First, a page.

Loony the Lamb

For years I celebrated holidays by directing church musicals. One fateful Easter I chose Watch the Lamb, which focused on Jesus as the Lamb of God. A live lamb would make the ancient story come alive.

During rehearsals, the cast greeted our lamb with enthusiasm.

Church janitors did not. “Do something before that animal pees all over — or worse.”

Why hadn’t I considered this minor complication? Especially as the lamb made entrances down different aisles. Most Passover lambs in 30 A.D. did not wear Pampers®

 What other option existed?

God provided the perfect solution: we would cover the stage and church aisles with the burlap-like backside of my recently discarded carpet.

However, God didn’t send angels to cut, arrange and duct tape the carpet throughout the sanctuary. After two unspiritual, aching-knee days, all my bases were covered. No worries now, right?

Wrong.

Loony the Lamb had his own ideas about entrances and exits. A hay bale helped keep him quiet, but for obvious reasons, we avoided feeding him too much.

The 60-member cast’s noise made Loony more nervous than your Aunt Nellie. Kids petted him without mercy. Bright lights and heat caused him to hyperventilate. During dress rehearsal, Loony the Lamb collapsed onstage in a wooly, quivering heap.

Watch the Lamb? No audience would want to watch this.

Two animal lovers carried the prostrate lamb outside while we prayed — and Loony recovered. One guy built a pen outside the stage door where our prima donna cropped grass between scenes. Visiting hours were restricted, with no autographs. We did everything but paint a star on Loony’s gate.

Thankfully, he showed no new signs of cardiac arrest. His brassy baaaaa erupted only once during performances — during solemn prayer after the crucifixion.

Our ingenious actors shifted and blocked escape routes, all the while looking very holy.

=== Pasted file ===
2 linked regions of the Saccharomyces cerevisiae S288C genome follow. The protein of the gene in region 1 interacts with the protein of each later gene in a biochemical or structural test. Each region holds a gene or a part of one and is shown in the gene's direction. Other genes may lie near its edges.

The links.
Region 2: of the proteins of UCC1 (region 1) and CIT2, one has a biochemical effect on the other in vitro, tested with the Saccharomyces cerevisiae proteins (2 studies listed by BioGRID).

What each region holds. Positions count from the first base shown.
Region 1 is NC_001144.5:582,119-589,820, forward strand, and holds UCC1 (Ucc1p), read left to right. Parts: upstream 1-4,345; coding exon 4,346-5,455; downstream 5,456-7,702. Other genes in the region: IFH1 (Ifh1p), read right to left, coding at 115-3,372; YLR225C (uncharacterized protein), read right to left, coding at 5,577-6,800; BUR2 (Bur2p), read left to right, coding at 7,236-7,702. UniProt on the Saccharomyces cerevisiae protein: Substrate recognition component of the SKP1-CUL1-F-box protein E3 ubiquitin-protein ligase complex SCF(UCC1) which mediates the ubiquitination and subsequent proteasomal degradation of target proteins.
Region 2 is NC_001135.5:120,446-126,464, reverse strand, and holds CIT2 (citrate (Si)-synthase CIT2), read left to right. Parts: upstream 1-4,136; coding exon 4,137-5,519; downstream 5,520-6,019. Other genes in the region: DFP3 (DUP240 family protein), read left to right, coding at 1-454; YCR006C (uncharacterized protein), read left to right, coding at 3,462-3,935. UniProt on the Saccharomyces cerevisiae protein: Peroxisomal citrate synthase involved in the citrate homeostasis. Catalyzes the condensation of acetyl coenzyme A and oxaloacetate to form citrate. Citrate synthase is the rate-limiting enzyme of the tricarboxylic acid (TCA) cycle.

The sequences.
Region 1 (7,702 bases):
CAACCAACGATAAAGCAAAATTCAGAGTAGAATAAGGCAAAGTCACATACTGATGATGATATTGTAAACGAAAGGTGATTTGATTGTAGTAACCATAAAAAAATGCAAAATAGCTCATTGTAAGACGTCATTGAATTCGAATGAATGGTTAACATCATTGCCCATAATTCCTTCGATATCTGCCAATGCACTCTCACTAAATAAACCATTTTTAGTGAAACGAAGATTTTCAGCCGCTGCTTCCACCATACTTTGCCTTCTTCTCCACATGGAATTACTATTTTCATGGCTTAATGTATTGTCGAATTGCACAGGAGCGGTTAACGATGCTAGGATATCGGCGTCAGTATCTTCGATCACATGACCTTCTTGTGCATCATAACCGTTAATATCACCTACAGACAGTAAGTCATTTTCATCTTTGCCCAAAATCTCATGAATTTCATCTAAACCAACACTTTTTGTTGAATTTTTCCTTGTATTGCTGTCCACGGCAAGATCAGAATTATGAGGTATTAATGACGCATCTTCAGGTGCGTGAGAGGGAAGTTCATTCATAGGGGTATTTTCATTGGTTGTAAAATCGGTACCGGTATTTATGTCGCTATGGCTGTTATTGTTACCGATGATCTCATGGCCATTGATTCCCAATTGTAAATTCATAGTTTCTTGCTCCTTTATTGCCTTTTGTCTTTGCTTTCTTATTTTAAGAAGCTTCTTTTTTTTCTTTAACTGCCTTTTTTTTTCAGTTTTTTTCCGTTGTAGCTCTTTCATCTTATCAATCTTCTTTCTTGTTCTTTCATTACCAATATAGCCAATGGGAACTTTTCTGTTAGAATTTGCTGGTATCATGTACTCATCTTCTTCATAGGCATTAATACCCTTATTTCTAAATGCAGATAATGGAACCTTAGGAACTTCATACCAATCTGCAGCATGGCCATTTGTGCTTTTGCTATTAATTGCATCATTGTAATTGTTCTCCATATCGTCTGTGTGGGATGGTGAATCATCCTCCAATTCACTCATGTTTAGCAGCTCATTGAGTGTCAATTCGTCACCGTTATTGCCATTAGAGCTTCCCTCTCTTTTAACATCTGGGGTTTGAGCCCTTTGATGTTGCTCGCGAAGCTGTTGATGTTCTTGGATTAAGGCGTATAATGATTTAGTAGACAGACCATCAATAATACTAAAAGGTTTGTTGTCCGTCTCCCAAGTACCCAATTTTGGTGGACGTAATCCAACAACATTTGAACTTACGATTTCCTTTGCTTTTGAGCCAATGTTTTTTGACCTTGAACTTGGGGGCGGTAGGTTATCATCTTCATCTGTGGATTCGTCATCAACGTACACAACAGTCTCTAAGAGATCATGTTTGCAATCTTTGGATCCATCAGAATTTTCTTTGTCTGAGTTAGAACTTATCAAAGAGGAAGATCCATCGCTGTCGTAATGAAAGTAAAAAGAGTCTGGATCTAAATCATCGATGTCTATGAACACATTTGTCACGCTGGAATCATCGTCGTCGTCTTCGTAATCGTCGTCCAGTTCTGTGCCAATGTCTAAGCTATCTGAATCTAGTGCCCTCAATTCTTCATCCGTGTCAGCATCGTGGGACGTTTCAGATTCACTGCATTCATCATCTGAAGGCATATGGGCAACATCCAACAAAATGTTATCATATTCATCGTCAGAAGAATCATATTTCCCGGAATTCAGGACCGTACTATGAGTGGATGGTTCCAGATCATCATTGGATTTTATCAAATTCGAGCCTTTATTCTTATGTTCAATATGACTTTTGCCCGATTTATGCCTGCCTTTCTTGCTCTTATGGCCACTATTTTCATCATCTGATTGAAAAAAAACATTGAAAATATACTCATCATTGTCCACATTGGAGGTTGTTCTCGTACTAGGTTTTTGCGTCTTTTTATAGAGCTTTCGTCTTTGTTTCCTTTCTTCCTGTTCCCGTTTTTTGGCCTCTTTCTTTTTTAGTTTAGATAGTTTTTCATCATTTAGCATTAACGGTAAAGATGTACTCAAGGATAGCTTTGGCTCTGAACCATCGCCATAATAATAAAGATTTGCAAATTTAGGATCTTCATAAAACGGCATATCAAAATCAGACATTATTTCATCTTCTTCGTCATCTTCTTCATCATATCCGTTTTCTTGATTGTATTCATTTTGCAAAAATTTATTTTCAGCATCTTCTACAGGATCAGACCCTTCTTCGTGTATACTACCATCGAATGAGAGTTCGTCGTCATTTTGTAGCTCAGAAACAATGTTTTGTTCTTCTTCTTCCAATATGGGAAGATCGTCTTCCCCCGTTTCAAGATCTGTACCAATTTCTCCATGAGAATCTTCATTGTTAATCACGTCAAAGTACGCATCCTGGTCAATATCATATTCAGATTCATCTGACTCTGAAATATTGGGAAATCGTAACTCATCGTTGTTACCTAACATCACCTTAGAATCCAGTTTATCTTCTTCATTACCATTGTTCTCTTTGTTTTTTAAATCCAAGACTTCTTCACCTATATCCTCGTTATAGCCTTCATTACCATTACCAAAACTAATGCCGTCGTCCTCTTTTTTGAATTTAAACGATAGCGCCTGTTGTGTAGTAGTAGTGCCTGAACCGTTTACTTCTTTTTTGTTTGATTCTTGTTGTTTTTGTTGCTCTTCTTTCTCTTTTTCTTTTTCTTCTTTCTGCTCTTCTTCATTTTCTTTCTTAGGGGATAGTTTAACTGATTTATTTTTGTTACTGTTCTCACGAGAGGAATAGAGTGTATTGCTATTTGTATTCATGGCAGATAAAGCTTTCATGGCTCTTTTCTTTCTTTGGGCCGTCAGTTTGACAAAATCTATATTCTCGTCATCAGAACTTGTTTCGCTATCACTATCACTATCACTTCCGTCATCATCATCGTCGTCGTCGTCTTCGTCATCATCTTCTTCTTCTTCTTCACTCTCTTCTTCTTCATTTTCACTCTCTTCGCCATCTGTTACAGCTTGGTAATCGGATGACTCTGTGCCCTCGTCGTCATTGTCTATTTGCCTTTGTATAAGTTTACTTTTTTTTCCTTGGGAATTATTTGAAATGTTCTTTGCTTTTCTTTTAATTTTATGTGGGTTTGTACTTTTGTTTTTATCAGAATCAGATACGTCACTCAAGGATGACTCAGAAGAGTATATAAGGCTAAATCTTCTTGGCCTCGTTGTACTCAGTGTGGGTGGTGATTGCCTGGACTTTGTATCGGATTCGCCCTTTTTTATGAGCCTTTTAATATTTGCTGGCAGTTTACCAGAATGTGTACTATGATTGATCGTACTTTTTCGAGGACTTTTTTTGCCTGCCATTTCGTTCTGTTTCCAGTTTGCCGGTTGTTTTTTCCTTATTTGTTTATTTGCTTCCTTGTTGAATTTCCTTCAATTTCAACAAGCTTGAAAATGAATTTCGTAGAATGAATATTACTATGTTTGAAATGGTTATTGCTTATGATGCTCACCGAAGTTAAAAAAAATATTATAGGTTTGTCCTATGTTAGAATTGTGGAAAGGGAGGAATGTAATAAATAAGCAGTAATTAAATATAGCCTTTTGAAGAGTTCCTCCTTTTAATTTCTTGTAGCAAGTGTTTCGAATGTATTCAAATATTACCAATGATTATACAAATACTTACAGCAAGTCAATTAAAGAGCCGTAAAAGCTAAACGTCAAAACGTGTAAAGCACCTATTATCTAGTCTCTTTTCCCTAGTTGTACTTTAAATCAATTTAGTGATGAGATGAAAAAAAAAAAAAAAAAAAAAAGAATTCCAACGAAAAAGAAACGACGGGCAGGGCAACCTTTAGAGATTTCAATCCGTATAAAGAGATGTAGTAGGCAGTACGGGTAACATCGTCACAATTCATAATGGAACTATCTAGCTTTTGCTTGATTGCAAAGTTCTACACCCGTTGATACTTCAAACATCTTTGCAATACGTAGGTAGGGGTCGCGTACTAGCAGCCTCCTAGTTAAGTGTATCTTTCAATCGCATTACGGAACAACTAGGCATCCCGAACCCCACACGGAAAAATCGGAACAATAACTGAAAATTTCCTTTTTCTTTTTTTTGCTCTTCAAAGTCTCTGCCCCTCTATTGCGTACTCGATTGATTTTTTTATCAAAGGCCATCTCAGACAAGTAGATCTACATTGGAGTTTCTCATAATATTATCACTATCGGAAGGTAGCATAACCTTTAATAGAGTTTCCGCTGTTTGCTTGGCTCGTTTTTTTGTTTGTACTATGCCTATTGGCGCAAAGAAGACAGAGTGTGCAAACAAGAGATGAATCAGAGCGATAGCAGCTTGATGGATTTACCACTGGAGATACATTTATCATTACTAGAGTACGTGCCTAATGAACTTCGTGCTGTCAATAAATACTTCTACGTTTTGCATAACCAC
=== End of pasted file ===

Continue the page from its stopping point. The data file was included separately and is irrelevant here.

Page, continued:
One child earned my special appreciation: “Loony was peein’ on my foot the whole time Jesus was on the cross, but I didn’t say nothin’.”

Even after Loony returned home, I couldn’t shake off sheep. Scriptures about lambs leaped from the Bible’s pages. Jesus frequently called his followers His sheep. After Watch the Lamb, I figured He didn’t mean it as a compliment.

Nevertheless, the King of Heaven volunteered to take on the title “Lamb of God” — what God in His right mind would do that?

Only a King who loves confused, clueless sheep more than His own life.

Even one dithery pageant director named Rachael — which means “lamb.”

 

Have you participated in a pageant/play that taught you more than you expected?

 

 

 

 

6 thoughts on “Loony the Lamb

  1. Doris Kelly

    Yep. One great day I volunteered to write and direct a children’s play. It was about stars. We had much ado about them. Thankfully it was 47 years ago so I don’t remember much except when one star fell off the wall, slid between my glasses and face and hit my eye. I literally saw stars for a moment. Enough stars already!

    Reply
    1. rachael Post author

      Hahaha, I never thought of stage stars as being a threat! Thanks for telling me about this, Dori. Now, if somebody tries to rope me into directing a play about them, I’ll run screaming to another galaxy! (I hope by now your eye is better.)

      Thanks for your comment, and I hope spring is quickly making its way up north. Hugs.

      Reply
    1. rachael Post author

      Latayne, So glad I gave you a few laughs. As you might have guessed, I never used live animals in a production again!

      Thanks for your kind comment, and I hope you and Dan are doing well. Hugs.

      Reply
  2. Karla

    Yep. I have a lamb story and donkey story. Lamb story: I was the soloist for a Christmas program singing O Holy Night. Guess who didn’t appreciate my high notes and sang with me? People were rolling in the aisles with laughter and the pianist could hardly play she was laughing so hard.

    Then, one year, I had the bright idea of having Jesus ride a donkey into the sanctuary. But the donkey wanted nothing of going up the hill from my front yard to the church. We had to push him with the bumper of the car. I kid you not. He barely made his entrance!

    And to make matters even more interesting, the donkey, who was camped out in a huge horse trailer at my house in the front yard, kept escaping. Ran downtown (one stop light, town of 600) during a school day with my homeschooled kids chasing after it. Ended up in the school parking lot. Didn’t look real good to the Principial…

    I have more stories like this. Rachael, we are kindred spirits.

    Reply
    1. rachael Post author

      Hahahahahaha! Karla, I think you should switch from donkeys to lambs! You mean that after that awful Christmas duet, you used a donkey in another production? You brave, crazy lady! What a cool story of the donkey’s great escape. You’re going to include that in a novel, aren’t you?

      Yes, we are kindred spirits. But you may be even more dangerous than I am 🙂

      Thanks for your fun stories (you’ll have to tell me more). Blessings on your day, and stay safe.

      Reply

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